Hate Radio

Chilling.

Mesmerizing.

A play about Rwanda and the radio station RTLM that incited its listeners to genocide. It is a quiet play for the most part: survivors who bear witness to what happened and an hour of otherwise banal radio, except for the subject matter from the soothingly conversational chatter of the radio voices.

It’s a powerful production, a stellar example of what theatre can do. All the more so whilst in Berlin after visiting the Holocaust memorial, itself a brilliant monument down the street from the Brandenburg Gate and the Reichstag.

More on the production here (English PDF).

At the Theatertreffen in Berlin

I’m in Berlin at the annual Theatertreffen theatre festival, where I’ve had the opportunity to see a wide variety of shows – different companies offering different kinds of performances, tackling different kinds of subjects, offering different kinds of styles … and yet I’ve observed a few features that seem to be there consistently across all these productions. Herewith a few of them:

  • People shout a lot. Not just project their voices, not just raise them in a heightened emotional state. They shout. They rant. They rave. And they wander around the stage while they do it. (Okay, sometimes, they sit in one place.)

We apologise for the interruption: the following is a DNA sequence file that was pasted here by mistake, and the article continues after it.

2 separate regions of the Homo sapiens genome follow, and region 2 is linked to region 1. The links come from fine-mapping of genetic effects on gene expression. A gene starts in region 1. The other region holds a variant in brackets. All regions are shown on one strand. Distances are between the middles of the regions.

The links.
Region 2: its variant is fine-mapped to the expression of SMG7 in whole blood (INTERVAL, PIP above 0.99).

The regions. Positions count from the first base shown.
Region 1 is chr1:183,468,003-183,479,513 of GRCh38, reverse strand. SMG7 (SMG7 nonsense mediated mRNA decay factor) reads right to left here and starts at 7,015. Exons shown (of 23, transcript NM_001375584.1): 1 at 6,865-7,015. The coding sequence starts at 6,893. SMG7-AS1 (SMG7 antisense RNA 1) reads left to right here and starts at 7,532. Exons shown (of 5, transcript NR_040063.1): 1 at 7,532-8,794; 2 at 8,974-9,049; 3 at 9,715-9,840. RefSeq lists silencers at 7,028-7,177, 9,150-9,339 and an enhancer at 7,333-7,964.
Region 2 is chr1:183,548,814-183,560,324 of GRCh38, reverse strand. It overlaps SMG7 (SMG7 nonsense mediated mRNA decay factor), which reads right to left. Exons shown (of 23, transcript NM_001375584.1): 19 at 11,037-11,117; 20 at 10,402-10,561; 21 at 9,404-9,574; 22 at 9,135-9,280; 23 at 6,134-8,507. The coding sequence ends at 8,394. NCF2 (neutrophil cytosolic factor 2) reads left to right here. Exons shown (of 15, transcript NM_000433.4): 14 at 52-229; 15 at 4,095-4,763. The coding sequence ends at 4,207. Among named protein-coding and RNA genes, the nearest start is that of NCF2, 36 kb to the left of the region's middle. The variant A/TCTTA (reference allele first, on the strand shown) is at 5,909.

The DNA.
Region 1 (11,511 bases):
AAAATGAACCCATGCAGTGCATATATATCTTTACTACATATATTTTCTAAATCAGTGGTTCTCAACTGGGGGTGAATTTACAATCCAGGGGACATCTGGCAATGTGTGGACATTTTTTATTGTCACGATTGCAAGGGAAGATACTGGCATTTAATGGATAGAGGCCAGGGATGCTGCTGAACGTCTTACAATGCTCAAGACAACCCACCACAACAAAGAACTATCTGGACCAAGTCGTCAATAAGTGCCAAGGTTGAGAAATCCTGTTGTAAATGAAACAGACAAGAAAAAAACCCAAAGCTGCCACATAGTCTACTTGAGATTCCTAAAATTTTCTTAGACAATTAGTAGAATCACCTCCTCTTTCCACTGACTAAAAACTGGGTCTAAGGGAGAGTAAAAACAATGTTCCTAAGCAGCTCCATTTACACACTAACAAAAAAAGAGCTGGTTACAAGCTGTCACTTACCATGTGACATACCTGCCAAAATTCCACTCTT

• It rains. I don’t know how expensive it is to handle all that plumbing, but it sure rains a lot in these shows. Global warming?
  • Someone is going to make a point of eating something to express some deep emotional meaning. It might be dirt. It might be a raw potato.
  • Someone, male or female, is going to be wearing a stunning pair of stilettos.
  • Someone is going to get something smeared across his or her chest, face, or other body parts. It might be food, it might be blood, it might be excrement.
  • Someone, usually a man, is going to be reduced to his underwear. And as often as not it’s going to be girlie underwear, too.
  • Someone, usually a man, is going to be subjected to (simulated!) involuntary coitus with another man.
  • The curtain call is going to take a very, very long time.